The guide is aimed at helping professions working in construction to achieve 'waste neutrality' by considering factors such as where the value of construction materials wasted is equal to the value of additional reused and recycled content used on a project, and allow the construction strategy to include a process to offset environmental impact.
'It presents a real opportunity to lead by example,' said WRAP's head of construction Mike Watson.
'The Net Waste Method will measure progress towards waste neutrality on a construction project by considering both the value of reused and recycled materials going into the works, and the value of waste materials coming out.
The focus on value helps contractors identify priorities for action and offers industry an opportunity to reduce costs and increase profits through waste reduction and improved site waste management.'
The Net Waste Method can be used as a transparent performance measurement tool to show corporate social responsibility and sustainability credentials and will fit into Site Waste Management Plans.
It also aims to encourage contractors to deliver real results in reducing waste and increasing the recycled material they use.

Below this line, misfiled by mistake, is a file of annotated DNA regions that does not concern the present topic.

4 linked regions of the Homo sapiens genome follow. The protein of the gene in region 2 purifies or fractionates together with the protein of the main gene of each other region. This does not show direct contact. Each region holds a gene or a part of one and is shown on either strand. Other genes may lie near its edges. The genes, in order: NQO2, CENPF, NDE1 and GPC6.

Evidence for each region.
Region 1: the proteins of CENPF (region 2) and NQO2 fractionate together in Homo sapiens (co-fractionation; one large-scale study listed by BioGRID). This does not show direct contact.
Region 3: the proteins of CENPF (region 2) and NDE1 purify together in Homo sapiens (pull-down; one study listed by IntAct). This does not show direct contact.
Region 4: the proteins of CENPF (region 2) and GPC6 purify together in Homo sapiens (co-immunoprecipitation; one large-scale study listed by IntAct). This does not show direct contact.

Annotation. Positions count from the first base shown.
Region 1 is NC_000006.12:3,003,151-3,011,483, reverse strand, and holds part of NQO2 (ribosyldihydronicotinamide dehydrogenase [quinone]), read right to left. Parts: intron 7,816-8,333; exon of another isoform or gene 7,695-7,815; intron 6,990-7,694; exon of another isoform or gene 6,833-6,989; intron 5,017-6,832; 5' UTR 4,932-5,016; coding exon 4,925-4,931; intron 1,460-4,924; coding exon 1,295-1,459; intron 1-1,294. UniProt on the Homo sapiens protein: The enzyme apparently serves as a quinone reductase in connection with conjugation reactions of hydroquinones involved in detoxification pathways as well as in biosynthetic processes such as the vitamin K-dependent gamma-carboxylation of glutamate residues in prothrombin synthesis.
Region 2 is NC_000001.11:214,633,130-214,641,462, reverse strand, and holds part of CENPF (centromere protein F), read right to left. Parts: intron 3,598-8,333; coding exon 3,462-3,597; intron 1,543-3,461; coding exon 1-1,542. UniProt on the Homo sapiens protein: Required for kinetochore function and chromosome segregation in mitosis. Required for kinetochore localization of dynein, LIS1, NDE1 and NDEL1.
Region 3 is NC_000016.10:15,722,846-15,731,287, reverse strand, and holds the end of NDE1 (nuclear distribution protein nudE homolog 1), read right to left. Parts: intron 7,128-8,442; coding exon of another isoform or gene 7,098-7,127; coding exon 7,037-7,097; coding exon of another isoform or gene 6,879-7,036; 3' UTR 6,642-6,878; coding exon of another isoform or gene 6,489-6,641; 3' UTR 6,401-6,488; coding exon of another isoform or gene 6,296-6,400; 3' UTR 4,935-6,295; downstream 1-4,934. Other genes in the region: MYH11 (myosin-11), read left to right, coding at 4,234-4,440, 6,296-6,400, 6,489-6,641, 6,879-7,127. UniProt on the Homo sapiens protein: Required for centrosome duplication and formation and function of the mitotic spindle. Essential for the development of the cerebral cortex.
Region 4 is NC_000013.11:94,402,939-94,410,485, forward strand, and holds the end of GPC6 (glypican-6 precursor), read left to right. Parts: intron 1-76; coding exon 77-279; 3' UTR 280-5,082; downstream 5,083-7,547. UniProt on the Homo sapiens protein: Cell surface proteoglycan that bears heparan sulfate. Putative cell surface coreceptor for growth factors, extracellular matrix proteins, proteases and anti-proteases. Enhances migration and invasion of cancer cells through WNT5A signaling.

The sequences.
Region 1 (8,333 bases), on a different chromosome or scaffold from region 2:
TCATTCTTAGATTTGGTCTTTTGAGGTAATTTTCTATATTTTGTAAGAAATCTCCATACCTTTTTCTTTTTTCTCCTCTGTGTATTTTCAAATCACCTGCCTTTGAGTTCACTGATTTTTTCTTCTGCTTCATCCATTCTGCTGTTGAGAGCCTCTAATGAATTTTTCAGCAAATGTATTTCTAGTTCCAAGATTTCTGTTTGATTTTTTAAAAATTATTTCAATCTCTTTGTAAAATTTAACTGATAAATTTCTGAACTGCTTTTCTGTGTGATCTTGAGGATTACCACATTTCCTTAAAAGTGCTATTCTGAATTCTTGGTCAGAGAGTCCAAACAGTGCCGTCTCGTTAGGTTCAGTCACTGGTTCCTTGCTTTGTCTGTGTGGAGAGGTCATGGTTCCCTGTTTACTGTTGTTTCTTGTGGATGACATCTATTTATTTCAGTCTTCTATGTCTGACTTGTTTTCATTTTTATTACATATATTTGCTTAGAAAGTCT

WRAP's Mike Watson continued: 'As a result of its appearance in public policy documents such as Defra's Waste Strategy, the goal of 'waste neutrality' is gaining increasing recognition in the construction industry.
This has generated a growing need for a clear definition and an industry standard. The Net Waste Method aims to provide this standard, and allow clients and contractors to demonstrate a committed approach to sustainability.'
Progress on projects will be measured by considering the value of reused and recycled materials going into the works and the value of waste materials coming out.
'We hope that construction clients look carefully at this real opportunity for improving profitability and reducing impact on the environment,' said Don Ward, WRAP's chief executive at constructing excellence.